As philosopher Carl Jung famously said, "There is no coming to consciousness without pain." In other words, "Being a person is hard."
Apparently, we were in a thinky mood, as several stories in this edition of Boise Weekly have to do with life and how we live it.
First, on Page 6, BW News Editor George Prentice digs into how people who have struggled with addiction find help in "safe and sober" housing. On paper, the practice of providing a stable environment in which to kick a habit makes sense. However, as Prentice found, Idaho lacks any oversight requirements for such spaces. The result: Too often, "safe and sober" ends up being anything but. Rather, many of these houses turn into for-profit halfway houses. One man wants to change that, however, with a clean living program that lives up to its name.
On Page 8, BW Staff Writer Harrison Berry takes us inside a lifestyle community that typically flies under the radar. Unbeknownst to most Boiseans, more than 100 people gathered at the Riverside Hotel earlier this month to share their experiences with polyamory—the practice of being in a relationship with more than one partner.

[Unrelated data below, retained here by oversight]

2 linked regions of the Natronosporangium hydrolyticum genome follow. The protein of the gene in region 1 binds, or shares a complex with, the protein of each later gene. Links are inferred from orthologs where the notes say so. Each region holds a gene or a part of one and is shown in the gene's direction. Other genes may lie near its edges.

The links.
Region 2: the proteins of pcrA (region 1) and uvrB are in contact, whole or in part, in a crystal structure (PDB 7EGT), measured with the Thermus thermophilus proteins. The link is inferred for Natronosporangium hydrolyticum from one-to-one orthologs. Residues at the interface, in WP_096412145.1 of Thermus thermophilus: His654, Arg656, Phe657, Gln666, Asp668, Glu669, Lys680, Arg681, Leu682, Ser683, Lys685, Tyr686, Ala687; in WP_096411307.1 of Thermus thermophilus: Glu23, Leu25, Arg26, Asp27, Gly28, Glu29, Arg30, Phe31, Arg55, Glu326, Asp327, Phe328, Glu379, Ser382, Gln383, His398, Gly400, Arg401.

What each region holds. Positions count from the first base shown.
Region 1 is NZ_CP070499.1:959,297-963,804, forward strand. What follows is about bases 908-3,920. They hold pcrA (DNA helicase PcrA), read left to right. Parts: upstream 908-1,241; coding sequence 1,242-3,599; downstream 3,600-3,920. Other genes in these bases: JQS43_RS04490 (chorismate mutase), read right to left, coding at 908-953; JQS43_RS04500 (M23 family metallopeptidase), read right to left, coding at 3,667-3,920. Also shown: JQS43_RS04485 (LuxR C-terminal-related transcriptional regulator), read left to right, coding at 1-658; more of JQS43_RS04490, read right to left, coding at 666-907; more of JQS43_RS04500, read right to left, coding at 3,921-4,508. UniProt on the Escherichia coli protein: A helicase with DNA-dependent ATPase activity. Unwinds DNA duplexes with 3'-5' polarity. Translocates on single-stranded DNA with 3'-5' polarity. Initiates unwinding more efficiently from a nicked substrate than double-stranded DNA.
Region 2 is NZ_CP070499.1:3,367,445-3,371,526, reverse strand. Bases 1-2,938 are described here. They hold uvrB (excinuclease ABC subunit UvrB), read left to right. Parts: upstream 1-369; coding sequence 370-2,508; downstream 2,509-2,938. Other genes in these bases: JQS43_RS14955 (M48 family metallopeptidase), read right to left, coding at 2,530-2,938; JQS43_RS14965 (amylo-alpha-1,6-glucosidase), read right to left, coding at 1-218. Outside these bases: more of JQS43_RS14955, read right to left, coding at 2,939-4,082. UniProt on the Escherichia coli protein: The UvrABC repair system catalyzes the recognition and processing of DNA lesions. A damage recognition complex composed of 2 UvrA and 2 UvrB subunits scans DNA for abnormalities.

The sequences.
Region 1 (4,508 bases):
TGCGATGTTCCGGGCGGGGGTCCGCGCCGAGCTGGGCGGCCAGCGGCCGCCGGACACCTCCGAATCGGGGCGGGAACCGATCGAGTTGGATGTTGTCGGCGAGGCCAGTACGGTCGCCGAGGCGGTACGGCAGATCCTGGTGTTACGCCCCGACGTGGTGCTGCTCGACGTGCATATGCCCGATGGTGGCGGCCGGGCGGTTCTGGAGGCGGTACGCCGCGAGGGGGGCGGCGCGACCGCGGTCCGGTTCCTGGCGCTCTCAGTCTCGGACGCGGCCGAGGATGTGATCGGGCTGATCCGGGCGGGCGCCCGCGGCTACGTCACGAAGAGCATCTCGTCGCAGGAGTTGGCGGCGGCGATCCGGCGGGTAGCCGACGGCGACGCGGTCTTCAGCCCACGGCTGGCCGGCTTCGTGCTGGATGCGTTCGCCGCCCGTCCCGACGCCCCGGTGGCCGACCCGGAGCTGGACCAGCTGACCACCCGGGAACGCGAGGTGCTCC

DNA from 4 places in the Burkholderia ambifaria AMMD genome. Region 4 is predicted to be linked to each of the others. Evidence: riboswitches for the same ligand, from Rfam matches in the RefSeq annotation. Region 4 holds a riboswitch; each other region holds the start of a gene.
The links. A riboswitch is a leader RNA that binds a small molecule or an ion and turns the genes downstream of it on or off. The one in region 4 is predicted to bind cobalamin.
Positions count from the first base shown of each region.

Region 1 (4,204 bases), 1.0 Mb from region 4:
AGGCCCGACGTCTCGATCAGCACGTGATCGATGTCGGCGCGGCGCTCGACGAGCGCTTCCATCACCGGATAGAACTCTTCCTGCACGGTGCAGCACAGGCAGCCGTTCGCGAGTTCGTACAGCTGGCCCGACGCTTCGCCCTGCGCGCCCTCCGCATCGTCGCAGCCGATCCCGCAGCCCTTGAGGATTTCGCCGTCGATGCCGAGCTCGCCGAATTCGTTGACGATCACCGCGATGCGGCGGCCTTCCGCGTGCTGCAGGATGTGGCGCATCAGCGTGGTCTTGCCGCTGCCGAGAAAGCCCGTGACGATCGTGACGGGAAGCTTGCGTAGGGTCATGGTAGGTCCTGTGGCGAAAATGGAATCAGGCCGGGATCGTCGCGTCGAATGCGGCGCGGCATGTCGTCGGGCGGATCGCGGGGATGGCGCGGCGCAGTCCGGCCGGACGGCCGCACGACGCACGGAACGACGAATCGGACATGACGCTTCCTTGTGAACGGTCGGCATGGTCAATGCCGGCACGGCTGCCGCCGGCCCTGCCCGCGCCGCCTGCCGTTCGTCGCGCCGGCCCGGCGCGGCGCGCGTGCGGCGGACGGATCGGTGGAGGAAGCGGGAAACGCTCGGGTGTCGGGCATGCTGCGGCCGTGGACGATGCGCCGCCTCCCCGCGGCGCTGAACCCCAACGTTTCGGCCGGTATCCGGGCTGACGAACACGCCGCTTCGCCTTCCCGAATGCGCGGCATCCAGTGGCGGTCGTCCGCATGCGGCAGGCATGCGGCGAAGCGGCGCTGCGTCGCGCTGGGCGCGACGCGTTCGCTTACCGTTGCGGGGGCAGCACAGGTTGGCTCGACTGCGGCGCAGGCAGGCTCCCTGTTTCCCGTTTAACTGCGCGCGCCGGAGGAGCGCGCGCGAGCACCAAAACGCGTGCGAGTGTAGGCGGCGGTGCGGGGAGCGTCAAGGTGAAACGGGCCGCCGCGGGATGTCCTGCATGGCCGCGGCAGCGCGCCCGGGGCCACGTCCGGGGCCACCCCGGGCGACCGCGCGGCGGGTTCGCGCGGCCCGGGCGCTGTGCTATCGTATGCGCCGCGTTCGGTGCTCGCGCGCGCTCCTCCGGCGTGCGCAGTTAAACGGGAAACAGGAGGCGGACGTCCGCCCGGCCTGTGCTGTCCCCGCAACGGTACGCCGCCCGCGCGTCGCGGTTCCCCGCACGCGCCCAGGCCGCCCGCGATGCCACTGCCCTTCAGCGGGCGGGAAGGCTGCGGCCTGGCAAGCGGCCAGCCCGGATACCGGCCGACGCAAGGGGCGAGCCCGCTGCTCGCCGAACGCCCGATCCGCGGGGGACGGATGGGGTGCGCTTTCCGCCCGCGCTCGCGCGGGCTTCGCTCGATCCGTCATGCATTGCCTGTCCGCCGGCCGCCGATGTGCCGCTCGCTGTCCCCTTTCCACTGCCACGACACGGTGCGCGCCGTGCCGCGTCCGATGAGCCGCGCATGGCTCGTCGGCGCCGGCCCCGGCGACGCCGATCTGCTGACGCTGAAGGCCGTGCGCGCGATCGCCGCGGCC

Often stigmatized as either "swingers" or polygamists, polyamorists push back against both perceptions. At the Boise convention, attendees talked about "ethical non-monogamy" as an alternative form of relationship that can provide as much physical and emotional well-being—even a rich family life—as monogamy.
On Page 18, Prentice considers the life and times of The Flicks. Boise's beloved indie theater was on the ropes 25 years ago, but securing a rare screening of A River Runs Through It (itself a film about life) put it in the black for the first time and may well have saved it from going dark.
Finally, on Page 19, Berry has a conversation with renowned pollster and political guru Nate Silver, who was in town for Hackfort last month with the crew of his popular blog FiveThirtyEight. In their talk, Berry and Silver touch on the ways polling can give people a clearer understanding of what's going on in the world—which, we would hope, might help ease the pain of consciousness.